Football: Former Watford and England footballer Luther Blissett has criticised the Football Association for not acting more quickly to resolve the John Terry and Anton Ferdinand racism row.
A supporter of the campaign Show Racism the Red Card, Blissett told the CWU Black Workers Conference that “our ruling bodies let us down — the incident should have been dealt with on the weekend it happened.”
Blissett, who also called for more decisive action from international bodies on issues such as racist chanting, said: “Look at Uefa and Fifa, when England go abroad and players get abused, they do nothing about it. There needs to be bans imposed from international competition for this type of behaviour.”
The former AC Milan player added that such incidents would not be tolerated in the workplace, pointing out that the pitch is the workplace for footballers.
Now 54, Blissett said that he has long forgotten the physical toil he endured in his career, but that the racist taunts he heard in his playing days remain vivid.
In particular, he recalled starting his career in professional football as a 17-year-old at Peterborough with a crowd of 50 people attacking him with monkey chants and other abuse. “It took some getting used to when you are the only black person,” he said.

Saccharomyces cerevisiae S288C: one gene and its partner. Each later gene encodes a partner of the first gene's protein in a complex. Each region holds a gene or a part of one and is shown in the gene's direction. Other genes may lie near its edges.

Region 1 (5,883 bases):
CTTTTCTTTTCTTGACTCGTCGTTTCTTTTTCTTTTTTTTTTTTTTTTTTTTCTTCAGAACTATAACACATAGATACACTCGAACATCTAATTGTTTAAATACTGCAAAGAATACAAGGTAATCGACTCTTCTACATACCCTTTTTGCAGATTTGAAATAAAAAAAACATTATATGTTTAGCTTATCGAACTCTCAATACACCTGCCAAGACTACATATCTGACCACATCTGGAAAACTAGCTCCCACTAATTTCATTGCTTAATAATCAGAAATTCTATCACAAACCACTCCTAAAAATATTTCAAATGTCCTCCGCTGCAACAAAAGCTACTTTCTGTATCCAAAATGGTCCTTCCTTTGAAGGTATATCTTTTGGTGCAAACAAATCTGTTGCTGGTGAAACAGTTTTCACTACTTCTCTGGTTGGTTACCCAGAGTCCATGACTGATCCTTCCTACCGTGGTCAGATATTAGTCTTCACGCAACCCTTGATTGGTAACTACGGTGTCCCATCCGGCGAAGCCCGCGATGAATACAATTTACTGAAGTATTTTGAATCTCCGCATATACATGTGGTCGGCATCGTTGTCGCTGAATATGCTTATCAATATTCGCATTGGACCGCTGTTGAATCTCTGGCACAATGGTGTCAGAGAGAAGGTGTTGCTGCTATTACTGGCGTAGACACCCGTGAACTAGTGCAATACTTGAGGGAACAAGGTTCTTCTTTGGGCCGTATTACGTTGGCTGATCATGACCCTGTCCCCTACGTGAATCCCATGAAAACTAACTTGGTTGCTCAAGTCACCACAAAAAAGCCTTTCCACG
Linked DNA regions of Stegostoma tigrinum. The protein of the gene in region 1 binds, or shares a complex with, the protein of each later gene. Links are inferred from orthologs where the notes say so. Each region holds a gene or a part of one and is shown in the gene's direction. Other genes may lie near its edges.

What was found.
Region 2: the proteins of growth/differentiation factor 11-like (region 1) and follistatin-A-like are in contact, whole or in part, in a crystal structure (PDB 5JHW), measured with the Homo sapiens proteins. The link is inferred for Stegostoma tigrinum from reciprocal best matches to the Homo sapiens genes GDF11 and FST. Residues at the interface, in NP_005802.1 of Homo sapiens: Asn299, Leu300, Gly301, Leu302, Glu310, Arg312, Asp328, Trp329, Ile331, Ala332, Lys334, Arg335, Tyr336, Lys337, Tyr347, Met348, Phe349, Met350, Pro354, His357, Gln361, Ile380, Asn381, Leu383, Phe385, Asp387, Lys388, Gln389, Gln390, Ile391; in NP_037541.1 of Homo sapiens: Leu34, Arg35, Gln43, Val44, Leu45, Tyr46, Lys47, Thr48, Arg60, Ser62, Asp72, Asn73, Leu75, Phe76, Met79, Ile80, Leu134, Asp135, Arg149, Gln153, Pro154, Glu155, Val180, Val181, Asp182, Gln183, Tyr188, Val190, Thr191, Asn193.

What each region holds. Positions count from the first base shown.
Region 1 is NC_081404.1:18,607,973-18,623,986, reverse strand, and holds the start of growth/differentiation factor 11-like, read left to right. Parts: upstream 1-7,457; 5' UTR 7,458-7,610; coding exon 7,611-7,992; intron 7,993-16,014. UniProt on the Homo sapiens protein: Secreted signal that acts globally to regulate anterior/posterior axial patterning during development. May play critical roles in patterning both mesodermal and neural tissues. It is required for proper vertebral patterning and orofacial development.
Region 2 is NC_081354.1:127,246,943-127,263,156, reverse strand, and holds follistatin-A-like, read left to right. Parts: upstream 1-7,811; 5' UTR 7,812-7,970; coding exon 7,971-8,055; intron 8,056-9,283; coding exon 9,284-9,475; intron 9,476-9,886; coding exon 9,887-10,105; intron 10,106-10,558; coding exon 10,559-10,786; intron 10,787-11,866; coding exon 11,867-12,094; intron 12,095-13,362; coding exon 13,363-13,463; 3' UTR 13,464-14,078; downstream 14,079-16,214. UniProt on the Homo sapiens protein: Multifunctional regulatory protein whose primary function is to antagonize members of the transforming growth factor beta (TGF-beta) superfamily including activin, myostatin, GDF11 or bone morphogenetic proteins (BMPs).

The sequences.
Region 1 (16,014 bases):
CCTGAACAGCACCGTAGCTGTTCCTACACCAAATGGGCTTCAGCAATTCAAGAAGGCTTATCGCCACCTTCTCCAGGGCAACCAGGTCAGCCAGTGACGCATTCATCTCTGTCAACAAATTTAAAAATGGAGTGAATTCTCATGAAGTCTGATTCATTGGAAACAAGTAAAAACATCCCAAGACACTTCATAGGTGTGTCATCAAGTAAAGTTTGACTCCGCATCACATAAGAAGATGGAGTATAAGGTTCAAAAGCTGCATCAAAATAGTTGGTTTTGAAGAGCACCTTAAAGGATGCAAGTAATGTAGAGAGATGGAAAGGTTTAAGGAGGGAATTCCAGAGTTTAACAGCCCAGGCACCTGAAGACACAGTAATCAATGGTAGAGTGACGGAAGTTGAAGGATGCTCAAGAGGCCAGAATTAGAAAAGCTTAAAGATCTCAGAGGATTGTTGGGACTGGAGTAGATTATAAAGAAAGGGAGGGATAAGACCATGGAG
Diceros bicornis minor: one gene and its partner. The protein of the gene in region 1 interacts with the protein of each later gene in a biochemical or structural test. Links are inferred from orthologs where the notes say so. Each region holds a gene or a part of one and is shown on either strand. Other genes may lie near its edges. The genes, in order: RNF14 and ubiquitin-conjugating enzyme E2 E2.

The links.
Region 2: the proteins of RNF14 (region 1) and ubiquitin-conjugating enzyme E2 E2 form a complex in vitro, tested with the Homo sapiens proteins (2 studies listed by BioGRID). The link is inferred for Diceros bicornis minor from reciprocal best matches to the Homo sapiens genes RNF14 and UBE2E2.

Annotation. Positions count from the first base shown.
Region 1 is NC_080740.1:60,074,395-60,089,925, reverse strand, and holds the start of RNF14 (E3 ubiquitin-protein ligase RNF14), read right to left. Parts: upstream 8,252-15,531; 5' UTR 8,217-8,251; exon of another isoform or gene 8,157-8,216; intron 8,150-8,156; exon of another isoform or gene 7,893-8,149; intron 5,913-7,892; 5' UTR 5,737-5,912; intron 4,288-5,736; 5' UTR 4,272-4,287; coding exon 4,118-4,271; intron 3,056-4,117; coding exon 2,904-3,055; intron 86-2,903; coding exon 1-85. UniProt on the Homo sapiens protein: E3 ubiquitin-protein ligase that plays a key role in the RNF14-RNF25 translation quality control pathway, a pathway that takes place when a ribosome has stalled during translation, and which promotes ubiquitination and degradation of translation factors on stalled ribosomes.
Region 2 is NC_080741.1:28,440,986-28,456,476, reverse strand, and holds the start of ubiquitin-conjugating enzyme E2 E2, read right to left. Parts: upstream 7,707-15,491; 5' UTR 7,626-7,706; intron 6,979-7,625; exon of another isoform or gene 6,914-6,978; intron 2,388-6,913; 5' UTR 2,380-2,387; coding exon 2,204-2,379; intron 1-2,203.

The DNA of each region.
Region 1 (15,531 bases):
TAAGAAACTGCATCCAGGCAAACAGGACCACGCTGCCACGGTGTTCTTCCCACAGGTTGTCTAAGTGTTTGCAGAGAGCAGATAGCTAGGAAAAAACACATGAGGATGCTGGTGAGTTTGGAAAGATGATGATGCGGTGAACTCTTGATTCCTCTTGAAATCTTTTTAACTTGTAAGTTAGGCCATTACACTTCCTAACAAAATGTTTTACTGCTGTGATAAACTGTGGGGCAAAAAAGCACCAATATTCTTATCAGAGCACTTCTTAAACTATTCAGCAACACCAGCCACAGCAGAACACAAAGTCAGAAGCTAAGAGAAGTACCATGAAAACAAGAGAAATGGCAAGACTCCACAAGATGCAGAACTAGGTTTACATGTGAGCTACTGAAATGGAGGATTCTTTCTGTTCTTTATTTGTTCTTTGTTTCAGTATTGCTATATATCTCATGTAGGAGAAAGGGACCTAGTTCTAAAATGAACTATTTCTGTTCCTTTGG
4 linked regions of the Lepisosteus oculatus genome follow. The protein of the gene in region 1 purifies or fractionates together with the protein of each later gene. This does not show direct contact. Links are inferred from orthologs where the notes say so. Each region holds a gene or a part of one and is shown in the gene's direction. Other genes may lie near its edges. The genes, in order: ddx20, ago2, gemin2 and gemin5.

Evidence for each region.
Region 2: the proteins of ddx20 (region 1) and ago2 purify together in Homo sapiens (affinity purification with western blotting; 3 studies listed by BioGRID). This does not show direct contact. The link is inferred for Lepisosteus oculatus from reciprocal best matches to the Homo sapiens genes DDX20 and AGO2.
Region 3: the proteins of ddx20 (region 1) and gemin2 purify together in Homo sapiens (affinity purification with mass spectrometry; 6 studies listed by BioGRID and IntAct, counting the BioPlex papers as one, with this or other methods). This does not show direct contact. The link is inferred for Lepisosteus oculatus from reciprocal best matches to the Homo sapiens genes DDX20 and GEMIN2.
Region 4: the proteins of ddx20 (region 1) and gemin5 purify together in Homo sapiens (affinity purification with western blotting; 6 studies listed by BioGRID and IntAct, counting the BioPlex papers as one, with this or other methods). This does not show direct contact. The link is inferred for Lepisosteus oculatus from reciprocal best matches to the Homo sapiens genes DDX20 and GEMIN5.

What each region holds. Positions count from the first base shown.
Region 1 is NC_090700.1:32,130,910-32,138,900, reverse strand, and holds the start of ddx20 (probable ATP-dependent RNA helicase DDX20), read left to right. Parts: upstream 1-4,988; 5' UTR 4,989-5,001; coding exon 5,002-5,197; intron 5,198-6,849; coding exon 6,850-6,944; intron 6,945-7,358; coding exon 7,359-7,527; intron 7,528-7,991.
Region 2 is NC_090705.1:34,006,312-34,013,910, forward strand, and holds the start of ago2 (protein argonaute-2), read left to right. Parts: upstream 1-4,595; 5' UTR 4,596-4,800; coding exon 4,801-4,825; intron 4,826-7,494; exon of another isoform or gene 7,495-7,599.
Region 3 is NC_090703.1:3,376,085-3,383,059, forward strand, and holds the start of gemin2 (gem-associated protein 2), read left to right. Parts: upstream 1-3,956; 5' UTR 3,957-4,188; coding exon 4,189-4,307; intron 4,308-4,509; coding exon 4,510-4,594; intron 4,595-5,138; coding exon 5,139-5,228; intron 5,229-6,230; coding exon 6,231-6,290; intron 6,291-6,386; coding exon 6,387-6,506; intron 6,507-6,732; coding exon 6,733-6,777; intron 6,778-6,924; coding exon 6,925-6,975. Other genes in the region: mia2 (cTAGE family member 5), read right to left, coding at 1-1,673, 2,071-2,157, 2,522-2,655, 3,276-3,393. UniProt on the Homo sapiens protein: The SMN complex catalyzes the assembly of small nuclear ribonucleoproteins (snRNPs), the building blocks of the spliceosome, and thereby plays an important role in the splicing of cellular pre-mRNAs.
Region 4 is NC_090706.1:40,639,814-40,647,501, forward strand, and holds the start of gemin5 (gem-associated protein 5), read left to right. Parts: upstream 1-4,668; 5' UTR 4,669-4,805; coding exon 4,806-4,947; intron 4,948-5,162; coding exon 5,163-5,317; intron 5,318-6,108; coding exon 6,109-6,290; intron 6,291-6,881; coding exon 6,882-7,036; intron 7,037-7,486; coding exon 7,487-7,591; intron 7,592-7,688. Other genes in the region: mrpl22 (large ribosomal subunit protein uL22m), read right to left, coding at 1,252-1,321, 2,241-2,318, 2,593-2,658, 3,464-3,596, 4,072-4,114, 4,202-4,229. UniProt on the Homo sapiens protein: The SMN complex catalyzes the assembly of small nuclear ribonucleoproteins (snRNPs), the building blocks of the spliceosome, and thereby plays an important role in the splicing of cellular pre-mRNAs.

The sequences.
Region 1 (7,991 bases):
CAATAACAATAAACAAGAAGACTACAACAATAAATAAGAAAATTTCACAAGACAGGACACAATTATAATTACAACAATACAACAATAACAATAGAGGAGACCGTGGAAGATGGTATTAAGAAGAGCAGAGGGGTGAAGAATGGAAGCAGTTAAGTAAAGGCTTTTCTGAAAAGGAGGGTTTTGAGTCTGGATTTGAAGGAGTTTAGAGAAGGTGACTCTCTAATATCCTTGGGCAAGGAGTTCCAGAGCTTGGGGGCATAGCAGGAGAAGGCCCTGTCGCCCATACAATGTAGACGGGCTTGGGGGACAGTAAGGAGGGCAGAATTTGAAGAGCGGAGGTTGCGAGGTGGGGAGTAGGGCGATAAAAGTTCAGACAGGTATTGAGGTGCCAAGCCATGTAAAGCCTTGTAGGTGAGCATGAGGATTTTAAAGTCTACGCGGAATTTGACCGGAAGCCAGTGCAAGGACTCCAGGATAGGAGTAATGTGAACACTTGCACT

Blissett told how he used humour to overcome some of the racist bully boys, on one occasion collecting up the bananas thrown at him and thanking his abusers for saving him a trip to the supermarket.
He believes that the blossoming of black footballers on the field of play has helped bring the clubs along to act in their defence. “When you are seen as an asset the clubs start to take action,” Blissett added.
Addressing the same conference, Operation Black Vote director Simon Woolley cited the way the incident between Terry and Ferdinand was handled as symptomatic of the way in which black people are treated in society.
Woolley quoted the example of Ashley Cole backing Terry over Ferdinand as an example of a lack of unity among black players. “He saw friendship as more important than race equality,” Woolley said. “Until black footballers come together and say racism is unacceptable, it (improvement) won’t happen.”